In February 2018, Church in Chains published a report titled “OFFICIAL INDIA: ON THE SIDE OF THE MILITANTS” (see below) in response to the upsurge in attacks on Christians in India by Hindu militants. The report, which documents incidents of persecution and contains recommendations for action, was sent to the Indian Ambassador to Ireland, to Simon Coveney (Ireland’s Minister for Foreign Affairs) and to the members of the Oireachtas Joint Committee on Foreign Affairs and Trade, and Defence. The report formed the basis of a meeting with the Joint Committee in March 2018.
Church in Chains also supports the campaign of justice for Christian Dalits – the speaker at our 2014 conference, Dr Joseph D’Souza, is international president of the Dignity Freedom Network (formerly the Dalit Freedom Network), president of the All India Christian Council and former international vice-president of Operation Mobilisation.
Church in Chains report on attacks in 2017
In February 2018, Church in Chains published a report titled “OFFICIAL INDIA: ON THE SIDE OF THE MILITANTS” in response to the upsurge in attacks on Christians in India by Hindu militants – attacks that have the tacit approval of local police and government officials. The report documents a representative sample of 57 serious incidents of persecution of Christians during the period July – December 2017, almost certainly a gross understatement of the actual number of incidents during the period.
The organisation Persecution Relief, which supports Christians in India, recorded a total of 736 incidents of attacks against Indian Christians in 2017. While the Evangelical Fellowship of India (EFI) recorded 351 hate crimes against Christians during 2017, the authors of its annual report said that figure was not exhaustive, explaining: “Most cases go unreported either because the victim is terrified, or the police, especially in the northern states, just turn a blind eye and refuse to record the mandatory First Information Report.”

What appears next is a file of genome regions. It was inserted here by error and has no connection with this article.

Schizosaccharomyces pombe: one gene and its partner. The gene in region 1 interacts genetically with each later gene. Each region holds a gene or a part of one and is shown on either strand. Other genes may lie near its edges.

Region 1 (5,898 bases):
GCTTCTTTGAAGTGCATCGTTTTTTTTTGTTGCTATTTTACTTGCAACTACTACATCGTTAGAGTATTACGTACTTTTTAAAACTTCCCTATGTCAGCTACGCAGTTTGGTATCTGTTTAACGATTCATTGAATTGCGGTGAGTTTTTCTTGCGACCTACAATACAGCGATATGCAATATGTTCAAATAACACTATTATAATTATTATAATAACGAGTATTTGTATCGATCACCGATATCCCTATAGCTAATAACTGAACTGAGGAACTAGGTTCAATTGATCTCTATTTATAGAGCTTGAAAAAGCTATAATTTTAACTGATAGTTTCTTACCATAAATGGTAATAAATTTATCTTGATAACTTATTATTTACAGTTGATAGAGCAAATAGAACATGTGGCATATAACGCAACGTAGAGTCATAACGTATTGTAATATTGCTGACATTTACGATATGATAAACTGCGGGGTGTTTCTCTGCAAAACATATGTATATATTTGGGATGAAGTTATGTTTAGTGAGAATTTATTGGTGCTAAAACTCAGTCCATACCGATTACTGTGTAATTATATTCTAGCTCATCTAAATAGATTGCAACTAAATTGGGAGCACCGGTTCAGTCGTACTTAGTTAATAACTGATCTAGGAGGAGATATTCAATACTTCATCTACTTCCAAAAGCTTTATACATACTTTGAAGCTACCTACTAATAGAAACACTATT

Like the Church in Chains report, the EFI report said that non-Hindu communities are being targeted “with impunity”. It listed four murders, 110 incidents of physical violence and arrest, 70 of “threats and harassment”, 64 occasions when worship was forcibly stopped, and 49 cases of Christians being arrested on false charges.
(Sources: All India Christian Council, Barnabas, Compass Direct News, Evangelical Fellowship of India, Library of Congress – State Anti-conversion Laws in India, Morning Star News, Open Doors, Operation World, Persecution Relief, Release, United Christian Forum, Wikipedia, World Watch List, World Watch Monitor)
INDIA: More attacks in Chhattisgarh
An angry mob attacked a Roman Catholic church in Narayanpur district on 2 January
INDIA: 66 Christians expelled from tribal village
The families were expelled from their home village in rural Chhattisgarh after refusing to deny their Christian faith
INDIA: Nine pastors jailed on false charges of conversion activities
Nine pastors have been arrested and jailed on false charges of conversion activities in Uttar Pradesh state
INDIA: Evangelist killed by his own family
Karthridasan Madhavan was burnt to death in the state of West Bengal
INDIA: Police beat and charge pastor after family devotions
Police in Uttar Pradesh state arrested and brutally beat a pastor who was leading family devotions at his grandmother’s home